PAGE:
EPA argued these provisions would help automakers meet the new, more stringent standards and would accelerate the industry's transition to electric vehicles — a pivot expected to quicken in the next few years as a broad range of EVs are introduced in the U.S. market.
But environmental and public health groups came out in force to the agency's public comment period, arguing the provisions were loopholes that would allow car companies to continue producing gas-powered cars well into the future. The White House and other administration officials also pushed the agency to craft a stronger initial proposal that the EPA eventually did.
After releasing the plan, EPA signaled it was open to making the rules stronger. It asked for public comment on options that would require 5 to 10 grams per mile "greater stringency" in model year 2026. The final rule includes the 10 grams increase.
The EPA projects the new rules will accelerate consumer adoption of plug-in hybrids and EVs from 7% of sales for model-year 2023 to 17% for 2026. It expects the result will be a net savings of up to $190 billion through 2050, and more than 3 billion tons of avoided carbon emissions by then.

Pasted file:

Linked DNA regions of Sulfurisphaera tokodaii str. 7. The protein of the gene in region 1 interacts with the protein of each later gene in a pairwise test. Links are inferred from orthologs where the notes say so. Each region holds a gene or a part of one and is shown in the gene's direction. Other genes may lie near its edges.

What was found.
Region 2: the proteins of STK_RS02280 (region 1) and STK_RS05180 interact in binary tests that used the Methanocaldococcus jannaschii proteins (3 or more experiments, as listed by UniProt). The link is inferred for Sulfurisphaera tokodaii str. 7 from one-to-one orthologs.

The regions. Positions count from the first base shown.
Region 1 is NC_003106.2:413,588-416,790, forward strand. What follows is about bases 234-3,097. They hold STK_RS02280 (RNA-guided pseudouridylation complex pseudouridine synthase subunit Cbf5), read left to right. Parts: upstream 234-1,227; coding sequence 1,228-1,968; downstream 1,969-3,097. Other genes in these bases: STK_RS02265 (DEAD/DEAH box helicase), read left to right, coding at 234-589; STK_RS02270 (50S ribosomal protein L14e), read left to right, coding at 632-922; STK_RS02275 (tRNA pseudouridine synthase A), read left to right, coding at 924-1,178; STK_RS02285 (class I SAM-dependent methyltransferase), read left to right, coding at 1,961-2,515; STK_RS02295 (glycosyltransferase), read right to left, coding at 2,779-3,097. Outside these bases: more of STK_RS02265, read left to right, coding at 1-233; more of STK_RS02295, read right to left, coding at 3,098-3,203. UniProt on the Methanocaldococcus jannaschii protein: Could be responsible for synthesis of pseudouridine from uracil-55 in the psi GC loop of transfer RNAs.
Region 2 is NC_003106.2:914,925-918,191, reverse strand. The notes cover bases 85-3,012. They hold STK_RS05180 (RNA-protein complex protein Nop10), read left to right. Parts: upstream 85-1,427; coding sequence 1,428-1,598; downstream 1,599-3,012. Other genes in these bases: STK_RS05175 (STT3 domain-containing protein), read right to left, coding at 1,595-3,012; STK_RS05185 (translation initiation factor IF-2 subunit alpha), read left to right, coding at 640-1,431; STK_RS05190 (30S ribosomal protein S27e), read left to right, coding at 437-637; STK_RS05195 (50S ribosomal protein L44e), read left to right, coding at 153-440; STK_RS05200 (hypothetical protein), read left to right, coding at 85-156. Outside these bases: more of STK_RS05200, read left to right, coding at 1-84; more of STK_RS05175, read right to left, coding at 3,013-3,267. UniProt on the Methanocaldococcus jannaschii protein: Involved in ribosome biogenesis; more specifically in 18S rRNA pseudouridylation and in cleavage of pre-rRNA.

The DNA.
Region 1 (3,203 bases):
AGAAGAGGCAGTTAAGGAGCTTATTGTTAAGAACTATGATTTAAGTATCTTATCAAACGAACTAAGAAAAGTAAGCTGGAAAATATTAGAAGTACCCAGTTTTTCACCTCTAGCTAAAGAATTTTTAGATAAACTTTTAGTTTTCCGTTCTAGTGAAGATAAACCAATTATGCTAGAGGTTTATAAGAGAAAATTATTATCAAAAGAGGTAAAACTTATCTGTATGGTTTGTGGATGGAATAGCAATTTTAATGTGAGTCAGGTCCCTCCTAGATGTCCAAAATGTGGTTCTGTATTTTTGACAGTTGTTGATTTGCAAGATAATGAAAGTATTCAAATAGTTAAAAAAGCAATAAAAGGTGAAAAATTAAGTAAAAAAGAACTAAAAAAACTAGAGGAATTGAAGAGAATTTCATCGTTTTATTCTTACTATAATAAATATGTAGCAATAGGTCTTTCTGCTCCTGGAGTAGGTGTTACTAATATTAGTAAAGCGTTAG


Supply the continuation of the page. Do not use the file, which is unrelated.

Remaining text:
New rules, new tension?
The regulations could mark a point of tension between the Detroit Three automakers and President Joe Biden, who have enjoyed a friendly relationship spurred by their mutual interest in accelerating electrification while keeping manufacturing in the U.S. and benefiting unionized workers. The self-described "car guy" has pushed funding for electric vehicle charging, EV tax credits favoring the Detroit Three and the United Auto Workers, and other initiatives that would support the industry's pivot.